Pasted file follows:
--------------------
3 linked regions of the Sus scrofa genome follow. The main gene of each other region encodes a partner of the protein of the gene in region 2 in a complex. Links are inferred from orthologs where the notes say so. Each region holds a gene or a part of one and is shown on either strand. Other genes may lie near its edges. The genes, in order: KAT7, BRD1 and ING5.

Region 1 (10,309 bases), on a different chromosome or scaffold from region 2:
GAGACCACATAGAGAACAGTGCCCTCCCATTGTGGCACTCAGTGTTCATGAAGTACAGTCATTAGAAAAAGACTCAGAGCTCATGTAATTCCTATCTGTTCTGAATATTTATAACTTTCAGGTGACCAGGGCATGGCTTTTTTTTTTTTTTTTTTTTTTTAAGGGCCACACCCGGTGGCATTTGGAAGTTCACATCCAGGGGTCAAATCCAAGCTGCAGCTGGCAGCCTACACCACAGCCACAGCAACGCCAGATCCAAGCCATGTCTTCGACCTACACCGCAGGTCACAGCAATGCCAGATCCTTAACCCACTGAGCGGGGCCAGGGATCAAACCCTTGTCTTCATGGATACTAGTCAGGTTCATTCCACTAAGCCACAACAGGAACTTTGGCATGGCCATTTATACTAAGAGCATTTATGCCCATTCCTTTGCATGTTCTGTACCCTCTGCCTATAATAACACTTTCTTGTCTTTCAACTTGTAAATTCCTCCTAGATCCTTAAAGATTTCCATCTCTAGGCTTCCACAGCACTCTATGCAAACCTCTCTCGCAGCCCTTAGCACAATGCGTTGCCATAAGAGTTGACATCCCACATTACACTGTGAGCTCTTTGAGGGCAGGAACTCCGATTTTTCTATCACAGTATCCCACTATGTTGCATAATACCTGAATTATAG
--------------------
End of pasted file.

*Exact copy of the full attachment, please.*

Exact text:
3 linked regions of the Sus scrofa genome follow. The main gene of each other region encodes a partner of the protein of the gene in region 2 in a complex. Links are inferred from orthologs where the notes say so. Each region holds a gene or a part of one and is shown on either strand. Other genes may lie near its edges. The genes, in order: KAT7, BRD1 and ING5.

Region 1 (10,309 bases), on a different chromosome or scaffold from region 2:
GAGACCACATAGAGAACAGTGCCCTCCCATTGTGGCACTCAGTGTTCATGAAGTACAGTCATTAGAAAAAGACTCAGAGCTCATGTAATTCCTATCTGTTCTGAATATTTATAACTTTCAGGTGACCAGGGCATGGCTTTTTTTTTTTTTTTTTTTTTTTAAGGGCCACACCCGGTGGCATTTGGAAGTTCACATCCAGGGGTCAAATCCAAGCTGCAGCTGGCAGCCTACACCACAGCCACAGCAACGCCAGATCCAAGCCATGTCTTCGACCTACACCGCAGGTCACAGCAATGCCAGATCCTTAACCCACTGAGCGGGGCCAGGGATCAAACCCTTGTCTTCATGGATACTAGTCAGGTTCATTCCACTAAGCCACAACAGGAACTTTGGCATGGCCATTTATACTAAGAGCATTTATGCCCATTCCTTTGCATGTTCTGTACCCTCTGCCTATAATAACACTTTCTTGTCTTTCAACTTGTAAATTCCTCCTAGATCCTTAAAGATTTCCATCTCTAGGCTTCCACAGCACTCTATGCAAACCTCTCTCGCAGCCCTTAGCACAATGCGTTGCCATAAGAGTTGACATCCCACATTACACTGTGAGCTCTTTGAGGGCAGGAACTCCGATTTTTCTATCACAGTATCCCACTATGTTGCATAATACCTGAATTATAG